• Terpenes: Hemp plants contain more than 150 terpenes, which are responsible for giving a plant aroma; if you’ve ever smelled a culinary herb like lavender or rosemary, terpenes are behind their delicious fragrances. And similarly, cannabis plants have them, too, hence their distinct scent. And as demonstrated by the soothing quality of lavender, or the invigorating characteristics of citrus, terpenes can also offer some therapeutic benefits.
  • Flavonoids: Flavonoids are present in all kinds of plants, such as fruits, vegetables, grains, and more. Like terpenes, they have therapeutic effects, and may particularly possess anti-inflammatory properties.

Full-Spectrum CBD and the Entourage Effect

While there are several benefits to full-spectrum CBD, the entourage effect is one of the most appealing factors.

The entourage effect describes the theory that when a product contains many or all of hemp’s naturally occurring compounds, the overall benefits of CBD may become amplified. And while the entourage effect has not yet been proven, there are studies indicating its possibility.

And although broad-spectrum CBD does include CBD among a few other key compounds, it doesn’t contain THC, whereas full-spectrum CBD does. And it’s been theorized that the THC in full-spectrum hemp may help amplify CBD’s pain-relieving benefits.

Pros and Cons of Full-Spectrum CBD

With full-spectrum CBD, you’re going to benefit from a wealth of different compounds, including low levels of THC, which typically isn’t potent enough to create the “high” we often associate with cannabis use.

Additionally, full-spectrum CBD will also include all of the plant’s natural terpenes, which can provide a fuller-bodied aroma, as well as some extra stress relief benefits.

However, it’s worth noting that users should be cautious with dosing their full-spectrum products, as a large enough dose may create an intoxicating effect, or high.

On top of that, those who frequently use full-spectrum products may run the risk of a positive drug test.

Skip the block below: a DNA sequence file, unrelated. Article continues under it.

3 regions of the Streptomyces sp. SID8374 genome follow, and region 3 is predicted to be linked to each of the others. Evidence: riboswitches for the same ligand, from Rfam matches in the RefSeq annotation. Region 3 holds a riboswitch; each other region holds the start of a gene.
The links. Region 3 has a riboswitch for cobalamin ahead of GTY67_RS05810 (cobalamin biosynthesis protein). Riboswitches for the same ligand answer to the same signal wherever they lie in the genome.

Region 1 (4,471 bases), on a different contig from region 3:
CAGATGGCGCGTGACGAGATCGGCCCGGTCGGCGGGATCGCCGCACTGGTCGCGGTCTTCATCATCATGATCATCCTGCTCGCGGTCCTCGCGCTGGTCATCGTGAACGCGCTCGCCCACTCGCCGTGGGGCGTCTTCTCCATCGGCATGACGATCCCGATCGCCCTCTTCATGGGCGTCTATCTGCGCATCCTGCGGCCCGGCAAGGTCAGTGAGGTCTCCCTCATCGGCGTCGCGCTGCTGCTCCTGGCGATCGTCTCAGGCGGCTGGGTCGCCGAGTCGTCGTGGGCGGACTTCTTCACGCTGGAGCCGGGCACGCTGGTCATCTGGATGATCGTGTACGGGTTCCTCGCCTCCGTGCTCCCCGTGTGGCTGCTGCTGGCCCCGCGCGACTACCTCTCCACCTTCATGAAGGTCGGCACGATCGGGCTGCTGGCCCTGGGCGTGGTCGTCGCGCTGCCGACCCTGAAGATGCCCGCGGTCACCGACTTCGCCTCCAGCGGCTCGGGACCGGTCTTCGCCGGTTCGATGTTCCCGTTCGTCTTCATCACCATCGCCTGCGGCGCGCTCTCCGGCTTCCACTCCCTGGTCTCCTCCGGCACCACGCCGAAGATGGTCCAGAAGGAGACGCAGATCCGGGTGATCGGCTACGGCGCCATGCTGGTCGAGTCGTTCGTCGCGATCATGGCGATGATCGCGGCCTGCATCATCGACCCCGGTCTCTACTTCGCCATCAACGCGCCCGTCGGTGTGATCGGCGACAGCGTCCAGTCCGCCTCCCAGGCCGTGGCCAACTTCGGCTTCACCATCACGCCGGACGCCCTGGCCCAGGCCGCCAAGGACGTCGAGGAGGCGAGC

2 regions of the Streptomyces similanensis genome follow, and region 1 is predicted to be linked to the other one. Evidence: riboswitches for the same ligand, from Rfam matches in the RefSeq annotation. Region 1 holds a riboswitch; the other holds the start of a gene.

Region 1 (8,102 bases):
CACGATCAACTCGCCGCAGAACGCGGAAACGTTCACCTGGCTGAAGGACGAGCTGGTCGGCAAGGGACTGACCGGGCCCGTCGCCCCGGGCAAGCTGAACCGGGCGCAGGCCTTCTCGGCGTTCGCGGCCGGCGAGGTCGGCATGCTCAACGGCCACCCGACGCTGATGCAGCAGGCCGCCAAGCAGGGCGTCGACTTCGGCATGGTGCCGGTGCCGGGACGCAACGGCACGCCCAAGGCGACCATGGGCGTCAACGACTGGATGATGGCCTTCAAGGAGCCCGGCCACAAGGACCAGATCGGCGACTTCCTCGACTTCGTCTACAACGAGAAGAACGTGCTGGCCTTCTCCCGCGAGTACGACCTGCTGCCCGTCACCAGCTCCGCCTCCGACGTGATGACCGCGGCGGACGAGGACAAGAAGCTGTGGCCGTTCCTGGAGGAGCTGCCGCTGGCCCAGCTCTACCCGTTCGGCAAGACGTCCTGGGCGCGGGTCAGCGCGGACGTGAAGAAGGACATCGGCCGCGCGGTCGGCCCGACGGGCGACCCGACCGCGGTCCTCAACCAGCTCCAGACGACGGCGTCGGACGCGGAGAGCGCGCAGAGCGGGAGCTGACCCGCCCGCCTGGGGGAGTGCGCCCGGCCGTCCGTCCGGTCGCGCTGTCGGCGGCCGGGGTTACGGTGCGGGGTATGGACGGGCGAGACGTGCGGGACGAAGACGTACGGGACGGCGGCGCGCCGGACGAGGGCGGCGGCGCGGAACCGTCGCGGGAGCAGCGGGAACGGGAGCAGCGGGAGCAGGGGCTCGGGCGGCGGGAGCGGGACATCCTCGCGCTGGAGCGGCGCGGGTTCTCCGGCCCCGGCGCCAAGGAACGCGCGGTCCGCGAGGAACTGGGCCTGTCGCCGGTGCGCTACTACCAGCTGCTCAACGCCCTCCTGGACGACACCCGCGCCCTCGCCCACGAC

Pros and Cons of Broad-Spectrum CBD

As with full-spectrum CBD, there are a number of benefits associated with broad-spectrum products; for starters, there is some evidence suggesting that even with only trace amounts of THC, it may still be possible to achieve the entourage effect.

Meanwhile, a potential disadvantage to broad-spectrum CBD lies in its lack of THC, meaning that it might not have the same potency to its benefits as full-spectrum CBD might.

Moreover, those who use broad-spectrum CBD products may still run the risk of a positive drug test, albeit not as much as full-spectrum products, due to trace amounts of THC.

Final Thoughts

While there is evidence suggesting that full-spectrum and broad-spectrum CBD products may be more efficacious than CBD isolate, more research is needed before such claims can be made.

That being said, it’s also possible that the presence of additional plant compounds from hemp may increase the benefits of CBD, but because the terms “CBD isolate,” “broad-spectrum” and “full-spectrum” are not officially regulated, it’s not enough to determine the exact contents or nature of a product.

With that in mind, those interested in trying CBD to ease various ailments, such as anxiety or chronic pain, should look into manufacturers that engage in third-party laboratory testing.